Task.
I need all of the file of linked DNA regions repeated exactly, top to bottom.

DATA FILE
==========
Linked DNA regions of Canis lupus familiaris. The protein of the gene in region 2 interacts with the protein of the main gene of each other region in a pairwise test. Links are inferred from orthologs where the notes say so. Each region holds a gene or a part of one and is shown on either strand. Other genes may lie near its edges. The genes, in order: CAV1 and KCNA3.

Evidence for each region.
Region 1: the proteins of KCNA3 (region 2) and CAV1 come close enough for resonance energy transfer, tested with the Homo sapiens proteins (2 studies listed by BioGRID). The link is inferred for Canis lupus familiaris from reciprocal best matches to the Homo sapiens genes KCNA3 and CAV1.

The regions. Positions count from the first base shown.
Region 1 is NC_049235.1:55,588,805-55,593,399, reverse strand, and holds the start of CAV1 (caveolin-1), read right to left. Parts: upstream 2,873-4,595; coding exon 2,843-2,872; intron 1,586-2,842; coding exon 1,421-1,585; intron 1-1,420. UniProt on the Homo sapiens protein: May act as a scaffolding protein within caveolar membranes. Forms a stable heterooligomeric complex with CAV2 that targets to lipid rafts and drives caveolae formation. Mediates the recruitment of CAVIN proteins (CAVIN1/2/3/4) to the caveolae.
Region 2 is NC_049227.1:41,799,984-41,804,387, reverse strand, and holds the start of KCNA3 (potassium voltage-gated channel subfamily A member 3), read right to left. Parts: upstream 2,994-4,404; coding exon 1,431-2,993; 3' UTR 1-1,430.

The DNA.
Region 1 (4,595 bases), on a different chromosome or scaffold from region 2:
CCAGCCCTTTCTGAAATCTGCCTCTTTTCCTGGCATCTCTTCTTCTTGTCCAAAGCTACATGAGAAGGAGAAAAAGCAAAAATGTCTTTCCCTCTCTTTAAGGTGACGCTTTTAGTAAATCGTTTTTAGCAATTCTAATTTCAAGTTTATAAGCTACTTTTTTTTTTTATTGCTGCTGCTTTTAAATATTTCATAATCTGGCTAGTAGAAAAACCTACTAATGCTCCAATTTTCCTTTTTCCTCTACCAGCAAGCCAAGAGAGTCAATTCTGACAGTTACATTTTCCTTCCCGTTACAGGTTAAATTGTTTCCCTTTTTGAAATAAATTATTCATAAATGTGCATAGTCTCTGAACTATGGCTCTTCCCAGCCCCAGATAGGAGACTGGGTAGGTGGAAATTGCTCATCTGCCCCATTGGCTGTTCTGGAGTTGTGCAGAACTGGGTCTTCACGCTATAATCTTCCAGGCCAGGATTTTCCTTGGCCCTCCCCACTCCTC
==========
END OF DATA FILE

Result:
Linked DNA regions of Canis lupus familiaris. The protein of the gene in region 2 interacts with the protein of the main gene of each other region in a pairwise test. Links are inferred from orthologs where the notes say so. Each region holds a gene or a part of one and is shown on either strand. Other genes may lie near its edges. The genes, in order: CAV1 and KCNA3.

Evidence for each region.
Region 1: the proteins of KCNA3 (region 2) and CAV1 come close enough for resonance energy transfer, tested with the Homo sapiens proteins (2 studies listed by BioGRID). The link is inferred for Canis lupus familiaris from reciprocal best matches to the Homo sapiens genes KCNA3 and CAV1.

The regions. Positions count from the first base shown.
Region 1 is NC_049235.1:55,588,805-55,593,399, reverse strand, and holds the start of CAV1 (caveolin-1), read right to left. Parts: upstream 2,873-4,595; coding exon 2,843-2,872; intron 1,586-2,842; coding exon 1,421-1,585; intron 1-1,420. UniProt on the Homo sapiens protein: May act as a scaffolding protein within caveolar membranes. Forms a stable heterooligomeric complex with CAV2 that targets to lipid rafts and drives caveolae formation. Mediates the recruitment of CAVIN proteins (CAVIN1/2/3/4) to the caveolae.
Region 2 is NC_049227.1:41,799,984-41,804,387, reverse strand, and holds the start of KCNA3 (potassium voltage-gated channel subfamily A member 3), read right to left. Parts: upstream 2,994-4,404; coding exon 1,431-2,993; 3' UTR 1-1,430.

The DNA.
Region 1 (4,595 bases), on a different chromosome or scaffold from region 2:
CCAGCCCTTTCTGAAATCTGCCTCTTTTCCTGGCATCTCTTCTTCTTGTCCAAAGCTACATGAGAAGGAGAAAAAGCAAAAATGTCTTTCCCTCTCTTTAAGGTGACGCTTTTAGTAAATCGTTTTTAGCAATTCTAATTTCAAGTTTATAAGCTACTTTTTTTTTTTATTGCTGCTGCTTTTAAATATTTCATAATCTGGCTAGTAGAAAAACCTACTAATGCTCCAATTTTCCTTTTTCCTCTACCAGCAAGCCAAGAGAGTCAATTCTGACAGTTACATTTTCCTTCCCGTTACAGGTTAAATTGTTTCCCTTTTTGAAATAAATTATTCATAAATGTGCATAGTCTCTGAACTATGGCTCTTCCCAGCCCCAGATAGGAGACTGGGTAGGTGGAAATTGCTCATCTGCCCCATTGGCTGTTCTGGAGTTGTGCAGAACTGGGTCTTCACGCTATAATCTTCCAGGCCAGGATTTTCCTTGGCCCTCCCCACTCCTC